OK I’m going to go ahead and post this in the hopes it forces me to finish the series. Check back for updates. Not going to be this weekend, but by next weekend I promise. I’ve had the thoughts saved since I started part 1, but things kinda went awry (marriage, and then things just went downhill from there ). Regardless here is a teaser of the final segment of the series. BTW, if you guys actually cared you woulda hounded me to finish. Still, I promise I’ll finish up this segment this week.
Now back into the role of glibc. The role of glibc was defined well before mature mandatory access controls like SELinux came into the Linux picture. It was defined in a general fashion that allowed it to be extended by a few userland modifications and of course the kernel support discussed in the last article.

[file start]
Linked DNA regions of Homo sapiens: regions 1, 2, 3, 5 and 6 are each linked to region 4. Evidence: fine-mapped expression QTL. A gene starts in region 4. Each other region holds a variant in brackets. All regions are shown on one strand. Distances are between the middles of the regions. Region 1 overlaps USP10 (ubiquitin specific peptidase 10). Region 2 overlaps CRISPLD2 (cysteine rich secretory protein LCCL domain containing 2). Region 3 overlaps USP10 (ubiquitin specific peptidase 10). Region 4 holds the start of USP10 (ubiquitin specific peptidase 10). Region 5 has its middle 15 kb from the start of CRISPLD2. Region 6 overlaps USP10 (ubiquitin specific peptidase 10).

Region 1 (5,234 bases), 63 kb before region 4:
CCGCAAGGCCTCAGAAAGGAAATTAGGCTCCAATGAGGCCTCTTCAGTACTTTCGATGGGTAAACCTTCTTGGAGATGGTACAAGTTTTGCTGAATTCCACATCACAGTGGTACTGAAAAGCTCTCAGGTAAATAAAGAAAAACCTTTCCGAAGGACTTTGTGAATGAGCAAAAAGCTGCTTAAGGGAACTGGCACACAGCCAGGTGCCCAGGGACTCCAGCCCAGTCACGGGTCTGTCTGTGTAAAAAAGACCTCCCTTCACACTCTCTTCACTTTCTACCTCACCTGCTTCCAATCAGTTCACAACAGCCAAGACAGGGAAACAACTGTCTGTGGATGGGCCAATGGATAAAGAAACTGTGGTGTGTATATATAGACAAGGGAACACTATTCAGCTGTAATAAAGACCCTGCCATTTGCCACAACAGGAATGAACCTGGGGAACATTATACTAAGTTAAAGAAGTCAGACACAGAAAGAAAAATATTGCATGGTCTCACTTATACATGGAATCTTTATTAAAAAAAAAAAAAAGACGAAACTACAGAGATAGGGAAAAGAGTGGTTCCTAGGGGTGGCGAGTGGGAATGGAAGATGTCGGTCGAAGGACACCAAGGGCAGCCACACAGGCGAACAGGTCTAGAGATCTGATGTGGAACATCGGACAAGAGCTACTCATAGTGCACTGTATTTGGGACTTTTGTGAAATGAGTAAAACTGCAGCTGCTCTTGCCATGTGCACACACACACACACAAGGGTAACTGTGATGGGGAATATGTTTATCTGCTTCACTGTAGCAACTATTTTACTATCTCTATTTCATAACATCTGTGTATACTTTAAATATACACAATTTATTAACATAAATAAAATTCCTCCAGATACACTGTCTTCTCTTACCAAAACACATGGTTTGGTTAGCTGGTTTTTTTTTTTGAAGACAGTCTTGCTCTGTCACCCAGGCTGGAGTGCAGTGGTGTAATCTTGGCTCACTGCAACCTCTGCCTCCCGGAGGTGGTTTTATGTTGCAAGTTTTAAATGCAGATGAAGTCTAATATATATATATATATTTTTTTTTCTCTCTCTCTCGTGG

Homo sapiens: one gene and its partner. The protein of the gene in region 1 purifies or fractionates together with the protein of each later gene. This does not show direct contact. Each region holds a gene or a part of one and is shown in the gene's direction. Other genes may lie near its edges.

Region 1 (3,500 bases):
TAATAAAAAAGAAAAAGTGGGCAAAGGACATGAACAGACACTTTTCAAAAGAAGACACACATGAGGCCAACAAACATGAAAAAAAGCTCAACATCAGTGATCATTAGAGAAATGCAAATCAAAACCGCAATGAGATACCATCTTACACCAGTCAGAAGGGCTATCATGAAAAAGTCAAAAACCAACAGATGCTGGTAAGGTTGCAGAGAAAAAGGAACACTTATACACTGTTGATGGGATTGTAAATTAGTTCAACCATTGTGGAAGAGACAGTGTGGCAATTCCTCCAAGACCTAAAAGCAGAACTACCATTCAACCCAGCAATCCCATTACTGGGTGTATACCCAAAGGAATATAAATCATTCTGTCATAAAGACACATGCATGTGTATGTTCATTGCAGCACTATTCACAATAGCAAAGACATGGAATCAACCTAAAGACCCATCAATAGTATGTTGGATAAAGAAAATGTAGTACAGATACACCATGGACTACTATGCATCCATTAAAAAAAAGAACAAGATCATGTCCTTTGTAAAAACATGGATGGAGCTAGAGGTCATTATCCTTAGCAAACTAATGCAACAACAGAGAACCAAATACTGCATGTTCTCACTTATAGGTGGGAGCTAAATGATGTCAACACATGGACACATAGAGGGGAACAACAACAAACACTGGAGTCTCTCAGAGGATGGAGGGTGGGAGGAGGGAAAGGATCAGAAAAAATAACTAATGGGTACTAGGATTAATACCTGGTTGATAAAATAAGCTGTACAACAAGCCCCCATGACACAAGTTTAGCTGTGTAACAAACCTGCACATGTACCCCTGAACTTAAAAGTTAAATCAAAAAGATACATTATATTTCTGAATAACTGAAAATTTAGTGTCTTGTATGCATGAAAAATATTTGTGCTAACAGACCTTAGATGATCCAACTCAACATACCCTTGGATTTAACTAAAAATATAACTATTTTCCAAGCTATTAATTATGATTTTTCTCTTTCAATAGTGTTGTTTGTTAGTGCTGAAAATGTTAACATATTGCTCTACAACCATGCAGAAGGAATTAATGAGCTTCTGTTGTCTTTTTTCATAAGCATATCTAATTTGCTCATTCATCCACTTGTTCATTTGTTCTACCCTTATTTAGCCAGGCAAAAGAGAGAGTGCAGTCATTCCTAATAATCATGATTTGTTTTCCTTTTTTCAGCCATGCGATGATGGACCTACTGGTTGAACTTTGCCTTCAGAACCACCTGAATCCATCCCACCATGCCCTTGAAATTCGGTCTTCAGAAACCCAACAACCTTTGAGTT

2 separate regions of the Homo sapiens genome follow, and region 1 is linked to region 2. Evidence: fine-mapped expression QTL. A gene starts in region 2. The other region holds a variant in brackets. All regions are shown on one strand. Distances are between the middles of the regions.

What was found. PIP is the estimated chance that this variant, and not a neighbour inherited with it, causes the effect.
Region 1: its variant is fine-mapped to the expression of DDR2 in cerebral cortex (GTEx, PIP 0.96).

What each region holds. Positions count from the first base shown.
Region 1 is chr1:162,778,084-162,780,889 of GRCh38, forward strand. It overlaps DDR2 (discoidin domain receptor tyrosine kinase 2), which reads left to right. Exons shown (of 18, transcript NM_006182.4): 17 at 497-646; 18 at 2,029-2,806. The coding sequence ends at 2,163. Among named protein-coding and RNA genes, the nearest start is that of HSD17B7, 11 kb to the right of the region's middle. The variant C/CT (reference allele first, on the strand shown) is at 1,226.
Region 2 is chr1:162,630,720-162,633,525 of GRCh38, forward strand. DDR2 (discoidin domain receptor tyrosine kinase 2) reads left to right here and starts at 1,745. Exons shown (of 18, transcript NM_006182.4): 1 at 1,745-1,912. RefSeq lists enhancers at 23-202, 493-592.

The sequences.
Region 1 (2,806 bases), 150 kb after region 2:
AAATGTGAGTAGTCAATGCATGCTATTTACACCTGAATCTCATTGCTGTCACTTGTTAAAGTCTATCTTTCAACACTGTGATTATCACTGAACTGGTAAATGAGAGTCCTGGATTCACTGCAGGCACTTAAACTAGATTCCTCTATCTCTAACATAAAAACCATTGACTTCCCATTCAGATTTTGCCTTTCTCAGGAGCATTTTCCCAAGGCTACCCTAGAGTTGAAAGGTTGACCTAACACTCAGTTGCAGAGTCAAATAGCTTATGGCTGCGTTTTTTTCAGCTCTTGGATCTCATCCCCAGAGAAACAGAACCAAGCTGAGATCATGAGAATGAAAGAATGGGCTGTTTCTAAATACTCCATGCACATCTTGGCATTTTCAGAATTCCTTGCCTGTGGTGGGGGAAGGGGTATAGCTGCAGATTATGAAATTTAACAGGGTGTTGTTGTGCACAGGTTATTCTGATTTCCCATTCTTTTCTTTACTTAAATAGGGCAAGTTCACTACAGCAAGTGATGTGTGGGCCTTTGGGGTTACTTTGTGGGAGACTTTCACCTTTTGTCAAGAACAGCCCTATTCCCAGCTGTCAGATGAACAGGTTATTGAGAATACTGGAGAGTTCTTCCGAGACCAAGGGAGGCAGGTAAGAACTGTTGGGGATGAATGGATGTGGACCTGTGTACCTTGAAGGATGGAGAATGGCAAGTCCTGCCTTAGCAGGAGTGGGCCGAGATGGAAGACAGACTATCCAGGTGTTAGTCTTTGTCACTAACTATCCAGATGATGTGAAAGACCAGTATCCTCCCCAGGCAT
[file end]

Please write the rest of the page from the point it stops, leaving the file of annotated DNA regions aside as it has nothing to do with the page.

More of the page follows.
__libc_enable_secure in rtld.c (responsible for most of the runtime linking environment cleansing)
-How does SELinux solve this problem?
-I will delve into the details… security_bprm_secureexec in binfmt_elf.c
-AT_SECURE actually enforced by glibc elf/dl-support.c and elf/dl-sysdep.c
-Static apps have no problems (aside from the usual problems)
-The linker is the only _real_ threat for dynamically linked apps.
-OK so the people that implemented SELinux were smart so we’re safe right?
-Delve into problems with shell scripts, interpreted code, etc